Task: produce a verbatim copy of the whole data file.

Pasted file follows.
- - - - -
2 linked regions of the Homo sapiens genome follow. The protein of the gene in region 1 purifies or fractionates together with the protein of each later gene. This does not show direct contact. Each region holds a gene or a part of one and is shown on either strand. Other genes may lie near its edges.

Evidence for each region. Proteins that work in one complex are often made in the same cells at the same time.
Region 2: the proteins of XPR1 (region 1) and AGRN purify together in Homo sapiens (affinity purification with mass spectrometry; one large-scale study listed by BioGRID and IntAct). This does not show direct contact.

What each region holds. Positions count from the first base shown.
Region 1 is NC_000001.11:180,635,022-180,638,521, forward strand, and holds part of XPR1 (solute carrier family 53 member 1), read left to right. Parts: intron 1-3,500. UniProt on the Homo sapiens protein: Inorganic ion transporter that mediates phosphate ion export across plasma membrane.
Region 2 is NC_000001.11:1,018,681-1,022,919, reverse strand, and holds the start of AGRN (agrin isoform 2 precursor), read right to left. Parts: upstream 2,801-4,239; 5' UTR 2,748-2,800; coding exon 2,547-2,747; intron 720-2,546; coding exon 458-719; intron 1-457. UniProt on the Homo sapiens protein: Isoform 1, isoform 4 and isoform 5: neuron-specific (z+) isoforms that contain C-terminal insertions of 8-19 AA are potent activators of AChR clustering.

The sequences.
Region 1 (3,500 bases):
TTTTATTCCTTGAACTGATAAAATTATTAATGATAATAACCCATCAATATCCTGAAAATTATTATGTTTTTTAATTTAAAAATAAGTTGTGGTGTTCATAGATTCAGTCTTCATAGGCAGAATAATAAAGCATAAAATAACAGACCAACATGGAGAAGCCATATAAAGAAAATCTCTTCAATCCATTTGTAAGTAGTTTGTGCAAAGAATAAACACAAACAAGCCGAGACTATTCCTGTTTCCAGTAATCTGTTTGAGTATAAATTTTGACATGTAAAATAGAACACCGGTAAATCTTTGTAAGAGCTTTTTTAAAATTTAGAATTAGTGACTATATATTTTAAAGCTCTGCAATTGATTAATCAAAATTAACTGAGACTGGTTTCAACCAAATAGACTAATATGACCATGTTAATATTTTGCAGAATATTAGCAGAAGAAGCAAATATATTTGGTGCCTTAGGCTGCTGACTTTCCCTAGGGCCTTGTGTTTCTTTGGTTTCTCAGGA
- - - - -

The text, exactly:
2 linked regions of the Homo sapiens genome follow. The protein of the gene in region 1 purifies or fractionates together with the protein of each later gene. This does not show direct contact. Each region holds a gene or a part of one and is shown on either strand. Other genes may lie near its edges.

Evidence for each region. Proteins that work in one complex are often made in the same cells at the same time.
Region 2: the proteins of XPR1 (region 1) and AGRN purify together in Homo sapiens (affinity purification with mass spectrometry; one large-scale study listed by BioGRID and IntAct). This does not show direct contact.

What each region holds. Positions count from the first base shown.
Region 1 is NC_000001.11:180,635,022-180,638,521, forward strand, and holds part of XPR1 (solute carrier family 53 member 1), read left to right. Parts: intron 1-3,500. UniProt on the Homo sapiens protein: Inorganic ion transporter that mediates phosphate ion export across plasma membrane.
Region 2 is NC_000001.11:1,018,681-1,022,919, reverse strand, and holds the start of AGRN (agrin isoform 2 precursor), read right to left. Parts: upstream 2,801-4,239; 5' UTR 2,748-2,800; coding exon 2,547-2,747; intron 720-2,546; coding exon 458-719; intron 1-457. UniProt on the Homo sapiens protein: Isoform 1, isoform 4 and isoform 5: neuron-specific (z+) isoforms that contain C-terminal insertions of 8-19 AA are potent activators of AChR clustering.

The sequences.
Region 1 (3,500 bases):
TTTTATTCCTTGAACTGATAAAATTATTAATGATAATAACCCATCAATATCCTGAAAATTATTATGTTTTTTAATTTAAAAATAAGTTGTGGTGTTCATAGATTCAGTCTTCATAGGCAGAATAATAAAGCATAAAATAACAGACCAACATGGAGAAGCCATATAAAGAAAATCTCTTCAATCCATTTGTAAGTAGTTTGTGCAAAGAATAAACACAAACAAGCCGAGACTATTCCTGTTTCCAGTAATCTGTTTGAGTATAAATTTTGACATGTAAAATAGAACACCGGTAAATCTTTGTAAGAGCTTTTTTAAAATTTAGAATTAGTGACTATATATTTTAAAGCTCTGCAATTGATTAATCAAAATTAACTGAGACTGGTTTCAACCAAATAGACTAATATGACCATGTTAATATTTTGCAGAATATTAGCAGAAGAAGCAAATATATTTGGTGCCTTAGGCTGCTGACTTTCCCTAGGGCCTTGTGTTTCTTTGGTTTCTCAGGA